“So far they have been following a very careful approach, both to national Turkey and the international arena,” she said.

Ilter Turan, a professor of politics at Istanbul Bilgi University, said he does not expect the new government to change Turkey’s stance on Israel.

“There seems to be a sensitivity among the new team not to delve into areas that would cause a lot of tensions in society, and delving into the relations with Israel would cause tensions,” Turan said.

Turkey’s 25,000 Jews, meanwhile, are approaching the election results with caution.

“There is this question mark: Is Erdogan really who he says he is, or is he really anti-Israel or anti-Semitic?” said Rifat Bali, an independent researcher who has written about the Turkish Jewish community.

Still, the mood in the Jewish community is significantly different than in 1996, when Turkey’s first pro-Islamic prime minister, Necmettin Erbakan of the now-banned Welfare Party, took office.

Erbakan, who had a history of anti-Israel and anti-Semitic statements, was forced out by the military in 1997.

“I don’t think the same sense of fear and panic exists like when Erbakan came into power,” Bali said. “Maybe a sense of unease.”

A senior Jewish community leader said an encouraging sign has been the community’s ongoing dialogue with AKP leaders.

“If the general air in the country is not confrontational, the party can do good work,” the leader said. “They have under their wings some good people. We’re hopeful.”

AKP is working hard to present itself not as an Islamic party but as a conservative democratic one, along the lines of Christian Democratic parties in Western Europe.

Many Turkish voters did not choose AKP out of religious sentiment, it seems, but rather out of disgust with the parties in the previous government — all of which were ousted from Parliament in the recent elections — and out of a desire to see someone new tackle Turkey’s economic crisis.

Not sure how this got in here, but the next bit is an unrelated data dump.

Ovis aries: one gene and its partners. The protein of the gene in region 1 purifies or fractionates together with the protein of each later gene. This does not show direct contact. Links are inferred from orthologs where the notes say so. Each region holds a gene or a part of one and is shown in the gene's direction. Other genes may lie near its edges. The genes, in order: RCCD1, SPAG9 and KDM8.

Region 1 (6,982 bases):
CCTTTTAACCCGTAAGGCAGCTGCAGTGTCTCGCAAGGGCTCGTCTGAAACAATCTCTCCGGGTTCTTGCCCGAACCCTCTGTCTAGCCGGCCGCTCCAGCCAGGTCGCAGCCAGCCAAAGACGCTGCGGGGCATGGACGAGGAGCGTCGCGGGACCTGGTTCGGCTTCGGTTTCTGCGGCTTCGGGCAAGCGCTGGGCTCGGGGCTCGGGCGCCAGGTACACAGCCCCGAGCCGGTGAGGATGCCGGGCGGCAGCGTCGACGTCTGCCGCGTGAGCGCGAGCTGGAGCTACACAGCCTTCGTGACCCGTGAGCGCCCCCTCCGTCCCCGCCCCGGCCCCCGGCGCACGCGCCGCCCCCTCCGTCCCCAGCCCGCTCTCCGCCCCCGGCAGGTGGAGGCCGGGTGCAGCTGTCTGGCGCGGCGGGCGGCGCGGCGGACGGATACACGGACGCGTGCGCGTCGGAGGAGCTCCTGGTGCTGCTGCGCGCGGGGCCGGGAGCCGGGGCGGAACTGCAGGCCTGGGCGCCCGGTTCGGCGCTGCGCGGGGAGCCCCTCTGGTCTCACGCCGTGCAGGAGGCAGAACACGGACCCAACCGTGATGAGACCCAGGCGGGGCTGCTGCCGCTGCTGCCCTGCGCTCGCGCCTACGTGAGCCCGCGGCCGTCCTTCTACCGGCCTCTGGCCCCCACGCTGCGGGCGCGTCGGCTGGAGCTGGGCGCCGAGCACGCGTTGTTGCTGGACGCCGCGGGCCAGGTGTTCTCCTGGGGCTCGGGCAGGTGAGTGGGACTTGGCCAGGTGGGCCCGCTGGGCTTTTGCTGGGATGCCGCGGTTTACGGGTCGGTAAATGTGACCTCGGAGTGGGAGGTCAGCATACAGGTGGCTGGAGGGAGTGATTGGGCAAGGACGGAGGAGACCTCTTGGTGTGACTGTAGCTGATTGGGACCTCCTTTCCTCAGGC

The government’s approach to issues such as relations with Israel ultimately is a question of political survival.

Despite the AKP’s clear victory, observers say the party likely will have little room to maneuver when it comes to Israel policy. That policy mostly is dictated by the Turkish military, which sees itself as the defender both of the country’s borders and its secular tradition.

“The military has a set policy vis-a-vis Israel, and they have drawn this policy not for a-six month period, of course, but for a long-term policy. Whatever is in their policy will be implemented,” Kodaloglu said.

“The military will be looking at” AKP “very closely,” she said. “They will only be allowed to make one mistake. The tolerance level is not very high.”

AKP already has shown itself to be quite different from Erbakan’s Welfare Party. One of Erbakan’s first visits abroad was to Libyan strongman Muammar Gadhafi, in an attempt to link Turkey with the wider Muslim world.

In contrast, Erdogan’s first state visit was to Italy, to discuss Turkey’s bid to join the European Union.